Bassist Don Prell entered the business in the mid-1950s as a member of The Bud Shank Quartet, recording two albums with Shank – “The Bud Shank Quartet featuring Claude Williamson” (1956) and “Bud Shank on Tenor” (1957). Don has anchored our Friday night jazz in the bookshopÂ series,Â just as often taking it aloft, since it began in October 2002.
We’ve never missed a Friday in all those years – even when we had to move the shop from Diamond Street up to Chenery. And on at least two occasions, we wouldn’t have been able to keep the tradition unbroken but for Don– the Christmas day he played solo on the sidewalk… and long before that, there was the Friday he was the only player who showed up for the gig, so he kept us completely happy with a couple sets of solo bass.
Regardless, the music is always a joy. Don’s lately been loving the opportunities for interaction presented by a trio format, and tonight he’s working with reed player Jerry LogasÂ and drummer Vinnie RodriguezÂ to take the music where it can go. Â Check it out this Friday.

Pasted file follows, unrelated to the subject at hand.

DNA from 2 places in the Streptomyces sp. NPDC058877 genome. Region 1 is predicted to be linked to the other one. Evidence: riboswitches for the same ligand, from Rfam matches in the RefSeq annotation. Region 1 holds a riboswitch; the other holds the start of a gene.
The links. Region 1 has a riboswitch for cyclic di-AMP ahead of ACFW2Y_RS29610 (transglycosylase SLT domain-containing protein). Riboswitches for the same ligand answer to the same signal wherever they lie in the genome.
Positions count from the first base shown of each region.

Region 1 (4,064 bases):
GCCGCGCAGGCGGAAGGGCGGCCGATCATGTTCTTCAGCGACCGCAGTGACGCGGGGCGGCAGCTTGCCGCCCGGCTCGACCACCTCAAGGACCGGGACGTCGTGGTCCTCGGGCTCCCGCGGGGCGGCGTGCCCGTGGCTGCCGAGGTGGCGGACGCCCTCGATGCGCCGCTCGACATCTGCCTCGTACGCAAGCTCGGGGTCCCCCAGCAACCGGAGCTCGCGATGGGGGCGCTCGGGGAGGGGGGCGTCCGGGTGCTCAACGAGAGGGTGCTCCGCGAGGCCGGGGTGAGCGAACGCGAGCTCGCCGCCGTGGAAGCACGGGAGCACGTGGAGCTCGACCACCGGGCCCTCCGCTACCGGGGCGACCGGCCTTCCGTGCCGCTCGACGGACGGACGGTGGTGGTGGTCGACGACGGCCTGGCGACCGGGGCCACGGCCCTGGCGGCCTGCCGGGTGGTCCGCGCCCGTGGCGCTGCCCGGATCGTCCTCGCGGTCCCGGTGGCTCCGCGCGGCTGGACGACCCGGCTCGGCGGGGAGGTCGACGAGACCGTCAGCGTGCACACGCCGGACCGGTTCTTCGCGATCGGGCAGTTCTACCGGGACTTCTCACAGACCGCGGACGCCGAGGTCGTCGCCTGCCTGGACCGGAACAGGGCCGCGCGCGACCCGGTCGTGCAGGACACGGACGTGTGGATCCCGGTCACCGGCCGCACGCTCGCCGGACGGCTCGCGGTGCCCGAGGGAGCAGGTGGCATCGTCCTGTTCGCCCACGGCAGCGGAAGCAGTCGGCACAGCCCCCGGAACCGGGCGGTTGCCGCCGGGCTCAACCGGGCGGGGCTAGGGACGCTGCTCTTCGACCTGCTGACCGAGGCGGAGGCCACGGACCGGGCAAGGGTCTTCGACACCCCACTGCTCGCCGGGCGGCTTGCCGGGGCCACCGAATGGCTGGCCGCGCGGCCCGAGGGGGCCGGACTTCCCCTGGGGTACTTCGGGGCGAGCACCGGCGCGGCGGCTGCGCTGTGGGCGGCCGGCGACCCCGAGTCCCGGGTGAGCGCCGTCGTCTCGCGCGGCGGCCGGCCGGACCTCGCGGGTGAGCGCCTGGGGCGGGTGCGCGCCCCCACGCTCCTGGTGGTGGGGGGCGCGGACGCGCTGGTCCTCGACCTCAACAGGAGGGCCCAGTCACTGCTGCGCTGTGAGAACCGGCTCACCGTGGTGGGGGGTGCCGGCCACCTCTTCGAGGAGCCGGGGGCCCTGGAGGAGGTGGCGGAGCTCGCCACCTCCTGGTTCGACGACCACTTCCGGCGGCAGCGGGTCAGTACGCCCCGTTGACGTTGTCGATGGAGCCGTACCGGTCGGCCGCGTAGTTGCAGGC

Don leads the first Friday date each month, while the second is given over to a rotation of leaders who made up the late Jimmy Ryan’s band — Bishu Chatterjee assembles the band on September 11th. (In October, it’s Joe Cohen’s date.) Â And on the third Friday of each month, guitarist Scott Foster puts together a fresh band for the occasion. On the fourth Friday, series founder Chuck Peterson leads a quintet made up of players with whom he has a long history, since his start here in 1950.
Our events are put on under the umbrella of the nonprofit Bird & Beckett Cultural Legacy Project (the "BBCLP"). That's how we fund our ambitious schedule of 300 or so concerts and literary events every year.
The BBCLP is a 501(c)(3) non-profit...
[Read More ]
Gigging musicians! You have nothing to lose but your lack of a collective voice to achieve fair wages for your work!
The IMA can be a conduit for you, if you join in to make it work.
Read more here - Andy Gilbert's Feb 25 article about the IMA from KQED's site